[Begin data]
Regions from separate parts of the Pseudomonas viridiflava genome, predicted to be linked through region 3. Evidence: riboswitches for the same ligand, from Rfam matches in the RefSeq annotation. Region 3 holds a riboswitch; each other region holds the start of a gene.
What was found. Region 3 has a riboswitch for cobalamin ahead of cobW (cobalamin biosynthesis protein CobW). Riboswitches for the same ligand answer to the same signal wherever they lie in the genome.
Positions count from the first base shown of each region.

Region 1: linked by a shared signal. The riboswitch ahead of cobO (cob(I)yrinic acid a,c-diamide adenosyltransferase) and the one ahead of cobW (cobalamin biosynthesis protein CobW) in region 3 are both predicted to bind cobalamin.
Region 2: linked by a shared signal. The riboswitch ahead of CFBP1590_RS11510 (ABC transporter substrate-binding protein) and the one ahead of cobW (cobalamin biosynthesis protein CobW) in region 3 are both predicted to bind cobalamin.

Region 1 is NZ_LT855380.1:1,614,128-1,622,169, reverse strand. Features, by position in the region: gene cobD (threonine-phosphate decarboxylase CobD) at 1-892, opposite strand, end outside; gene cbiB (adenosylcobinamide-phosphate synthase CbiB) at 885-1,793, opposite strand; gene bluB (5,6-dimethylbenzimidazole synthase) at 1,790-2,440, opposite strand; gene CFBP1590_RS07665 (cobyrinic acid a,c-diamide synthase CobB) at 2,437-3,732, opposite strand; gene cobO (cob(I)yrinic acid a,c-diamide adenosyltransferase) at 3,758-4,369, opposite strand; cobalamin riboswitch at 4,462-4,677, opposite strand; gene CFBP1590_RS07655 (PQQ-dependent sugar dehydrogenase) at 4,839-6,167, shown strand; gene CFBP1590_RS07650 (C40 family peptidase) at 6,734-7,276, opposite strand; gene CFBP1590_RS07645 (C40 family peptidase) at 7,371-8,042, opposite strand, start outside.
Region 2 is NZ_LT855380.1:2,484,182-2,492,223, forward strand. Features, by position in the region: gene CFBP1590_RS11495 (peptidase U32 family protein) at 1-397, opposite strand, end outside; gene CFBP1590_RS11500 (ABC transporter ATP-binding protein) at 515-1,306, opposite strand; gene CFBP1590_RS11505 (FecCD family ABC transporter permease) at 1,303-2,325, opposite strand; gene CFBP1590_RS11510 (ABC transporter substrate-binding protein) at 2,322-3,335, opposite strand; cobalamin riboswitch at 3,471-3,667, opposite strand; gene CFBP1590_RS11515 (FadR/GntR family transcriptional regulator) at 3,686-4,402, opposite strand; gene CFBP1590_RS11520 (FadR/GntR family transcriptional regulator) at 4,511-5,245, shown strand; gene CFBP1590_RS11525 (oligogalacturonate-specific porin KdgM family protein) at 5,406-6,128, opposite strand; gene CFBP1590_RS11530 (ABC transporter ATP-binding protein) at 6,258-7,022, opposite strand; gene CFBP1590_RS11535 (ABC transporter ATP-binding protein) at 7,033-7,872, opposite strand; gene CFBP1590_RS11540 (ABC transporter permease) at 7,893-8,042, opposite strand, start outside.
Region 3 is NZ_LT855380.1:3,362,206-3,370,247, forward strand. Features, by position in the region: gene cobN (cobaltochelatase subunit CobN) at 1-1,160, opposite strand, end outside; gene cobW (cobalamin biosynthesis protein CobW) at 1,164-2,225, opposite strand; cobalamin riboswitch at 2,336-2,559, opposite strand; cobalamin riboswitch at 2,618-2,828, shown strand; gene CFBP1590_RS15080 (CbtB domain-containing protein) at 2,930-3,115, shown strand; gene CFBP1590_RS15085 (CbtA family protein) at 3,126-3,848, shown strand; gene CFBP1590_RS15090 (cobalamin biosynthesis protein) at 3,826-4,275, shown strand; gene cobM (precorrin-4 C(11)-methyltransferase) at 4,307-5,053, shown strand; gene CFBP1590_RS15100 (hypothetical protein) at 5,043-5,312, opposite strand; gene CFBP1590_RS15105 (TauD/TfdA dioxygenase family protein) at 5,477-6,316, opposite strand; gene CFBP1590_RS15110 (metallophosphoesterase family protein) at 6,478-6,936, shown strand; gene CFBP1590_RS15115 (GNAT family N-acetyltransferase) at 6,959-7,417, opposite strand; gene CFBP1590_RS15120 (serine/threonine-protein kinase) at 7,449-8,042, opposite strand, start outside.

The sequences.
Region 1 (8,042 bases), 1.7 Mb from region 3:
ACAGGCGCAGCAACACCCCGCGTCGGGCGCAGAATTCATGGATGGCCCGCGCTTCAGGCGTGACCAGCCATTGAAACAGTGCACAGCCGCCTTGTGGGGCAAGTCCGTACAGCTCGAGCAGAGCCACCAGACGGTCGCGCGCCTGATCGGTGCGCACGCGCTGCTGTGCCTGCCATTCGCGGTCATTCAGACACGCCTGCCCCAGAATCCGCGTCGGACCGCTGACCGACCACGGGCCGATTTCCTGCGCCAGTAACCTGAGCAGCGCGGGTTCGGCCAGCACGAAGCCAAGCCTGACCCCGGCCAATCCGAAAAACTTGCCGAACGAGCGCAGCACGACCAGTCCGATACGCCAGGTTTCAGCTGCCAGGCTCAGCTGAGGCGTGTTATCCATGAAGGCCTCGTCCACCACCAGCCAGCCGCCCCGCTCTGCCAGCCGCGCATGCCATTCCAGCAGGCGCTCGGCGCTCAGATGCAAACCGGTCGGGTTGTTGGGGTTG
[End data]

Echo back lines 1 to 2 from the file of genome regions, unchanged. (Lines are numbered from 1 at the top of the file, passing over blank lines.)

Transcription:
Regions from separate parts of the Pseudomonas viridiflava genome, predicted to be linked through region 3. Evidence: riboswitches for the same ligand, from Rfam matches in the RefSeq annotation. Region 3 holds a riboswitch; each other region holds the start of a gene.
What was found. Region 3 has a riboswitch for cobalamin ahead of cobW (cobalamin biosynthesis protein CobW). Riboswitches for the same ligand answer to the same signal wherever they lie in the genome.